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Get Organized

Having a sense of control over one’s health may boost resilience and a sense of confidence…important aspects of the healing process.

Life is hectic enough as-is. Throwing one or more chronic health conditions into the mix only adds to the to-do lists, schedules, reminders, and daily tasks. However, if you want to truly be an ambassador for your own health, getting and staying organized is an important part of the process. The good news is, there are things you can do so stay in control and on task, such as keeping a medical portfolio, staying on top of your labs and diagnostics, and maintaining a healthcare and wellness calendar.

Although getting organized may require some extra work on the front end, and staying organized demands discipline, you’ll likely find that by taking a few steps to create a system to manage and track all aspects of your health care, you’ll feel more in control. Having a sense of control over one’s health may boost resilience and a sense of confidenceimportant aspects of the healing process.

Explore the following pages to learn more.

Keep a Medical Portfolio

Like it or not, life with chronic health condition(s) comes along with a lot of information and paperwork to keep straight. While the amount of data, records, guides, and test results can easily become overwhelming, letting this information slip through the cracks can be harmful to your treatment and recovery. Think of each bit of information as a puzzle piece: if one is missing, it’s difficult to see the whole picture. A lost lab result, discarded clinical summary, or forgotten medication side effect could have been crucial in properly assessing your health status and treatment plan.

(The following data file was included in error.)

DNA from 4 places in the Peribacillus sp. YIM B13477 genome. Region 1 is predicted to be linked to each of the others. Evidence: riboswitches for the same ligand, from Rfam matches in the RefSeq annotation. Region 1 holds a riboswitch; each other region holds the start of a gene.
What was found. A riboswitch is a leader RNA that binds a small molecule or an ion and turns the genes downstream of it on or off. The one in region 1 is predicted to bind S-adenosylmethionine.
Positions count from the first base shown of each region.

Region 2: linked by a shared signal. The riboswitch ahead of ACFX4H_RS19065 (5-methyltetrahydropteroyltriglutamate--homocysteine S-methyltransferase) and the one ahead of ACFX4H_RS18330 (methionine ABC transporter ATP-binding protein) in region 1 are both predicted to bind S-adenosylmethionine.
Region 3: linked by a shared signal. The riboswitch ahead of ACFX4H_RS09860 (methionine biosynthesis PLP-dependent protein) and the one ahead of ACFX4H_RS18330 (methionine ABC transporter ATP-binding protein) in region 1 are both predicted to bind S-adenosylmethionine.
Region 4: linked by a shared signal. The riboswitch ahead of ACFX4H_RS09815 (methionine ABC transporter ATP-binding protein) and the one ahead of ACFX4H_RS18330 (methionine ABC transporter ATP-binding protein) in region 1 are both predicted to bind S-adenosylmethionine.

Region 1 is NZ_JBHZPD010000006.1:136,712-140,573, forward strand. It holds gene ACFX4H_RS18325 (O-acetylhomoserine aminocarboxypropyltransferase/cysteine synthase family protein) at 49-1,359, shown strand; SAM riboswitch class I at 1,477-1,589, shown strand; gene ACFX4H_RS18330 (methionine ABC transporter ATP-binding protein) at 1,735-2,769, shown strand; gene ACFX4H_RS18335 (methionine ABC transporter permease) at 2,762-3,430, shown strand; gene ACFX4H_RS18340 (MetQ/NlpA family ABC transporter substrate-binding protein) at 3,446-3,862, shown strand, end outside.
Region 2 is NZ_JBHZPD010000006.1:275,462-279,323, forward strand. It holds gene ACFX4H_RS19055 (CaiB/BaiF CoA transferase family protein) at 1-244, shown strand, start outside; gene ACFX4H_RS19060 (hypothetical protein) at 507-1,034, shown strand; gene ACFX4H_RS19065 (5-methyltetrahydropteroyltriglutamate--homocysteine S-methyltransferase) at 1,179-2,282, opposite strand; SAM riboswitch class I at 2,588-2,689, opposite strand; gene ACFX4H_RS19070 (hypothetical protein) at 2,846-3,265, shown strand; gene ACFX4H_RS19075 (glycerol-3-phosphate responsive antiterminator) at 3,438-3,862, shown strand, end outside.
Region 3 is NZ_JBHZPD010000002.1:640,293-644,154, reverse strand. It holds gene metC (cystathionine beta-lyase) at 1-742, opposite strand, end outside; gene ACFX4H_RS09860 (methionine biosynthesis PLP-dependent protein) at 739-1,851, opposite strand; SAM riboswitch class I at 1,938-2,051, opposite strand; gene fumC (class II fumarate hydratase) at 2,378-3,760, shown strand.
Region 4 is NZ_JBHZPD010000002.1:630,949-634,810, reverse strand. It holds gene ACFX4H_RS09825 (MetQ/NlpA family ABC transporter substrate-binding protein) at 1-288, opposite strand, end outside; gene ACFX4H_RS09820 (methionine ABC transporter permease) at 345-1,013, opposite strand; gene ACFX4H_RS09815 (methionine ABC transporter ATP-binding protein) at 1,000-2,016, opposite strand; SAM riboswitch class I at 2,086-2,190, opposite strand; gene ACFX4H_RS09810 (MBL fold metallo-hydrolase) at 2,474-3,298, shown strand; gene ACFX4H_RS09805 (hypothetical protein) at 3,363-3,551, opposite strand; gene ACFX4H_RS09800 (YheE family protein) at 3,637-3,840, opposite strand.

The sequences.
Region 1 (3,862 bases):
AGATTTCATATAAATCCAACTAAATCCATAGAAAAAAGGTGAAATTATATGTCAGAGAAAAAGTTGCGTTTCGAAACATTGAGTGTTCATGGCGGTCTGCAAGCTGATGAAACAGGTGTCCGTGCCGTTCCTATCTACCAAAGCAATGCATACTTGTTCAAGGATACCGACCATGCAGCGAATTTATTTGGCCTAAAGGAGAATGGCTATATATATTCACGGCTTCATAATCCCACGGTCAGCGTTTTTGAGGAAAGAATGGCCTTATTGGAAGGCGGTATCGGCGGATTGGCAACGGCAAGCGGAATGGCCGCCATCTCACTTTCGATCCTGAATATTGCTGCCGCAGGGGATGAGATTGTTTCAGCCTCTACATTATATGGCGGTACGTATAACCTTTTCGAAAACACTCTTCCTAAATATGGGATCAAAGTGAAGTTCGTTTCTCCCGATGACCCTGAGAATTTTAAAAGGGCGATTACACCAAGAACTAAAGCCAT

By keeping an organized “Medical Portfolio”, you are creating a holistic picture of your health and medical story. A medical portfolio will help you keep organized, track changes to your health status and symptoms, identify triggers as well as helpful treatments, and prove an invaluable tool for preparing for and making the most of provider visits.

You can keep your medical portfolio in hard copy using a three-ring binder or accordion folder. Alternatively, you can keep an electronic copy as an encrypted file on your personal computer or external hard drive. Stick with a system that works for you!

What should you include in your Medical Portfolio? Here is a list of the basics:

Visit Health Care Tools to download free templates for many of the documents listed below.

  • Research: Scientific articles, reports, and current news about your medical condition(s) that interest you and may be appropriate to discuss with your medical provider(s). Read more about gathering information
  • Lab and diagnostic results: Including blood work, imaging, biopsy results, and other diagnostics. Read more about labs and diagnostics.
  • Treatment History: A summary and timeline of treatments for your medical condition(s) – this includes western medicine treatments such as surgeries and medications, as well as complementary treatments and therapies, including lifestyle changes like special diets or exercise regimens.
  • Clinical summaries: Written summaries of all health care provider appointments. Request a print out of your clinical summary at the end of your appointment, or download it from your health care provider’s online patient portal, if available.